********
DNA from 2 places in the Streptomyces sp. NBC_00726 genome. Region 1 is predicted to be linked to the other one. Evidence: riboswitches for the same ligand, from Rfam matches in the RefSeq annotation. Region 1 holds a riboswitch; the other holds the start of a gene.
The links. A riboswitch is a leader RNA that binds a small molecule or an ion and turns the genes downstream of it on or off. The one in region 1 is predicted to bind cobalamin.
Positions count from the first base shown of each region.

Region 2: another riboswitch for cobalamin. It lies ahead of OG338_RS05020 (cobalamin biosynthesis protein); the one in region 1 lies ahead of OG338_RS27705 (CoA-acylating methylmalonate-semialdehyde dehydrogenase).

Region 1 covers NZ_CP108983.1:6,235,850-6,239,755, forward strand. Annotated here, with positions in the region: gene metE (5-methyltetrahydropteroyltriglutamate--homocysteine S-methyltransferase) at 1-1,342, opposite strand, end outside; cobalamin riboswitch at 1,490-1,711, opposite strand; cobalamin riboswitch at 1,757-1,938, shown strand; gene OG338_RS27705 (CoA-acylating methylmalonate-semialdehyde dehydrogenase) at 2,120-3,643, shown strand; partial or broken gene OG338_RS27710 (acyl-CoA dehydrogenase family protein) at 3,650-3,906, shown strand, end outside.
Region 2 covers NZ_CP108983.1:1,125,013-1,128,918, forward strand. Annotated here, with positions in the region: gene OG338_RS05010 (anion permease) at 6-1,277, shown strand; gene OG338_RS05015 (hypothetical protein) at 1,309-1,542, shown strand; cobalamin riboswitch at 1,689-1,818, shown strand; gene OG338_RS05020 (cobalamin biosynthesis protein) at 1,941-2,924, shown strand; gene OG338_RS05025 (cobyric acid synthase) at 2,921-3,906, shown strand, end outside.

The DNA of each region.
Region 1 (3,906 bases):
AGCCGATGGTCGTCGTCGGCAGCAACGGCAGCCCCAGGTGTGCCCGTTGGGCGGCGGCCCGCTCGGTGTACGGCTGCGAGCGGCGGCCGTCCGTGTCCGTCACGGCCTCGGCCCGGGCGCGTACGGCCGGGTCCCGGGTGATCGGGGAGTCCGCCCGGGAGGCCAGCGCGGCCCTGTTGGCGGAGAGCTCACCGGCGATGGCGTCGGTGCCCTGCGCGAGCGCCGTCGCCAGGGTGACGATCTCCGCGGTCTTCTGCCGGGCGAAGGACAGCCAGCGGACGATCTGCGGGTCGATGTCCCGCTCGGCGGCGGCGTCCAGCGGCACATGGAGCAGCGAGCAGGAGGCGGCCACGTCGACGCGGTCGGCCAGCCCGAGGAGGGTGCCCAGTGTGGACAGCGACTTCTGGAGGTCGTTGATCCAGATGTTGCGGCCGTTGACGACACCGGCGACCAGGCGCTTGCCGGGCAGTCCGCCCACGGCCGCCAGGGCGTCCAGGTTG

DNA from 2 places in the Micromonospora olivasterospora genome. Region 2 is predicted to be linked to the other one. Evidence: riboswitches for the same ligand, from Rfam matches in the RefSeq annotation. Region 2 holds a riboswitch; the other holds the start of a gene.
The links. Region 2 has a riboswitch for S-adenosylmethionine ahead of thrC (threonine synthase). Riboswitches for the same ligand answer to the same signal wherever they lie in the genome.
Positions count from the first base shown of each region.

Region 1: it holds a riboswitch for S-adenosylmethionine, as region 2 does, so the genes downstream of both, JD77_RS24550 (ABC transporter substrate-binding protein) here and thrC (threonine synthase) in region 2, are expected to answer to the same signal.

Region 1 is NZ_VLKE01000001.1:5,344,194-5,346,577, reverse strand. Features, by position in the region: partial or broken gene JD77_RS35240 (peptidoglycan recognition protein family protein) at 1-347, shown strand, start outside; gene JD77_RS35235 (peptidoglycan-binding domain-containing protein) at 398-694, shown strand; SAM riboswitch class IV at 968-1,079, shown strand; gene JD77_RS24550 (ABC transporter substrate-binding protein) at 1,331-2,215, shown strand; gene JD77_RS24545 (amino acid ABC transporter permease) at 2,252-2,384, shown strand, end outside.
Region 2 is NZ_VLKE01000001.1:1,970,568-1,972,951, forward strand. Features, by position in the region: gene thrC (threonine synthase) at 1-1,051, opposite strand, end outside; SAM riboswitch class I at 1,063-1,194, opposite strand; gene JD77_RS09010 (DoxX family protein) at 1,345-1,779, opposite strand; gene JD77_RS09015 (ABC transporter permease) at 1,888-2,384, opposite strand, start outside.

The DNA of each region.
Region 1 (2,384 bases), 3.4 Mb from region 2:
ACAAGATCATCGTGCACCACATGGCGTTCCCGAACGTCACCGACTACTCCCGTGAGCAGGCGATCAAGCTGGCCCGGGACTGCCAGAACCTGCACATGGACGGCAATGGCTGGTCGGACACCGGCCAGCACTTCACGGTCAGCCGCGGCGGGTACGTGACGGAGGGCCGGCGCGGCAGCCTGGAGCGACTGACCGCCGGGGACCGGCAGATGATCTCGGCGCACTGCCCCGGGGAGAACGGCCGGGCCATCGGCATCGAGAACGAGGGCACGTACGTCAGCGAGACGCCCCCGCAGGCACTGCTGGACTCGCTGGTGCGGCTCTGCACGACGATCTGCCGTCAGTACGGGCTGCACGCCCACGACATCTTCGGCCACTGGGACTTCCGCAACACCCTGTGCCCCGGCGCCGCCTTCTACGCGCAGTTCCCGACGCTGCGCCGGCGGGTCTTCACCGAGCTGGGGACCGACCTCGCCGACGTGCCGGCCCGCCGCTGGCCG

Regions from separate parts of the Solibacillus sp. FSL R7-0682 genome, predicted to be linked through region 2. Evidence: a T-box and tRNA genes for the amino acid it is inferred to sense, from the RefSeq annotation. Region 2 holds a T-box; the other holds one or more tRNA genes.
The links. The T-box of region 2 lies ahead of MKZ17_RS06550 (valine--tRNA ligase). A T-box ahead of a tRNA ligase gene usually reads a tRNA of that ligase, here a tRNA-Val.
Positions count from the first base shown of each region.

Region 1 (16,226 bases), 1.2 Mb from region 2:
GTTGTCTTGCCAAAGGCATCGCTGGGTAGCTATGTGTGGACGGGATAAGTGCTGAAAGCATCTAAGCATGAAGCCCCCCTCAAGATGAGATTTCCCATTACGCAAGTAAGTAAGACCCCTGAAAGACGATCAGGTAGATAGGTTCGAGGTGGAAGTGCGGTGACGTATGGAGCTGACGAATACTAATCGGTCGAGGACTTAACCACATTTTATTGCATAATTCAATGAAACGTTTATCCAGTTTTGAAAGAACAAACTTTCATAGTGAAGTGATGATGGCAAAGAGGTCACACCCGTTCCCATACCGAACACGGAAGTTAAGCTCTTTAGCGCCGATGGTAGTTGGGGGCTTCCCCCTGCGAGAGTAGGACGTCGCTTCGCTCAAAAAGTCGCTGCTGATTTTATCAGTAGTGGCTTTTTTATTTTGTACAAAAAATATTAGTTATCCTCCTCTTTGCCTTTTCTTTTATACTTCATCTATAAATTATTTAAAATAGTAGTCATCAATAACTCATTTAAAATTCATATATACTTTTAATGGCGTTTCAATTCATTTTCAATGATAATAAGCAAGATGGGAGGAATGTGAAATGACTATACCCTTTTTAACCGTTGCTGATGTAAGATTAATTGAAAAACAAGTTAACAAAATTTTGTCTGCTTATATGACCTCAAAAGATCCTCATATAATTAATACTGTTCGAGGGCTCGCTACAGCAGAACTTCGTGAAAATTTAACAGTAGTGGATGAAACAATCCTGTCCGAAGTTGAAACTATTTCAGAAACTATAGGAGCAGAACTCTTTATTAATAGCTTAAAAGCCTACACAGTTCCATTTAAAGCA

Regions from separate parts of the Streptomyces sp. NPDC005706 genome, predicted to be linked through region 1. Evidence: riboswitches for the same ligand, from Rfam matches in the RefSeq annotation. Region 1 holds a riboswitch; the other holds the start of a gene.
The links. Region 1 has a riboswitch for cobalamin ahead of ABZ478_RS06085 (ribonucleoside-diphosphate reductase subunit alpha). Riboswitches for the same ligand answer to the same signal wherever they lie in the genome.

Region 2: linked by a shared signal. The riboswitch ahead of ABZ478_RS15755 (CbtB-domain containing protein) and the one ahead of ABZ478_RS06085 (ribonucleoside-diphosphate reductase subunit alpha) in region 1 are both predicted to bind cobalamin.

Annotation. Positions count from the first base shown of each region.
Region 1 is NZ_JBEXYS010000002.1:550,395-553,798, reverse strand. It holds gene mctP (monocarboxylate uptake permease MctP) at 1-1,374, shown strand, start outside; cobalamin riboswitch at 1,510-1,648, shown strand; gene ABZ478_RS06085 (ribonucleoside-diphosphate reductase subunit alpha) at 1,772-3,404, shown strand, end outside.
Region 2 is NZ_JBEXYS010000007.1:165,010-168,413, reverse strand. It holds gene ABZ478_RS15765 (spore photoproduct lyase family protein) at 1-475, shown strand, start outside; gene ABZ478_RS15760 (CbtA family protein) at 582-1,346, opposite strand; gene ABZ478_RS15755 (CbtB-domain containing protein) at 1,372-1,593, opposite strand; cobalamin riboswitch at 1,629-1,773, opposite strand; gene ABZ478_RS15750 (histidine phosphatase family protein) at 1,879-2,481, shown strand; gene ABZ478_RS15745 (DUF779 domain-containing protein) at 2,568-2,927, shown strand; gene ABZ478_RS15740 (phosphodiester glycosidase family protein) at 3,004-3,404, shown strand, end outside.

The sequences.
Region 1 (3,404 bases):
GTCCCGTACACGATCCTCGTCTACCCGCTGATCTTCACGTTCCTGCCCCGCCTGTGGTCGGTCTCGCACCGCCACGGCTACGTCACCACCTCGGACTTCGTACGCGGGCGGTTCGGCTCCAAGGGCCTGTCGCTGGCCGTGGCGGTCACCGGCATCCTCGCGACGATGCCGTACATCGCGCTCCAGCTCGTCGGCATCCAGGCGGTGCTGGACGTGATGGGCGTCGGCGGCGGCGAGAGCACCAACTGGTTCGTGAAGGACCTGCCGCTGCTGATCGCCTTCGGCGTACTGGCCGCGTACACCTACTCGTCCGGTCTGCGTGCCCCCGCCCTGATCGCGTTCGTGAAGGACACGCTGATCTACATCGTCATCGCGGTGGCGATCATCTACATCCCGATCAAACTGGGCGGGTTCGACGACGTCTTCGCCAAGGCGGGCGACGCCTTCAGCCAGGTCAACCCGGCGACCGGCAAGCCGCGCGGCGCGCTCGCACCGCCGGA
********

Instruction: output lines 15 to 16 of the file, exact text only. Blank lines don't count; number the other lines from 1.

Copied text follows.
Region 2 is NZ_VLKE01000001.1:1,970,568-1,972,951, forward strand. Features, by position in the region: gene thrC (threonine synthase) at 1-1,051, opposite strand, end outside; SAM riboswitch class I at 1,063-1,194, opposite strand; gene JD77_RS09010 (DoxX family protein) at 1,345-1,779, opposite strand; gene JD77_RS09015 (ABC transporter permease) at 1,888-2,384, opposite strand, start outside.

The DNA of each region.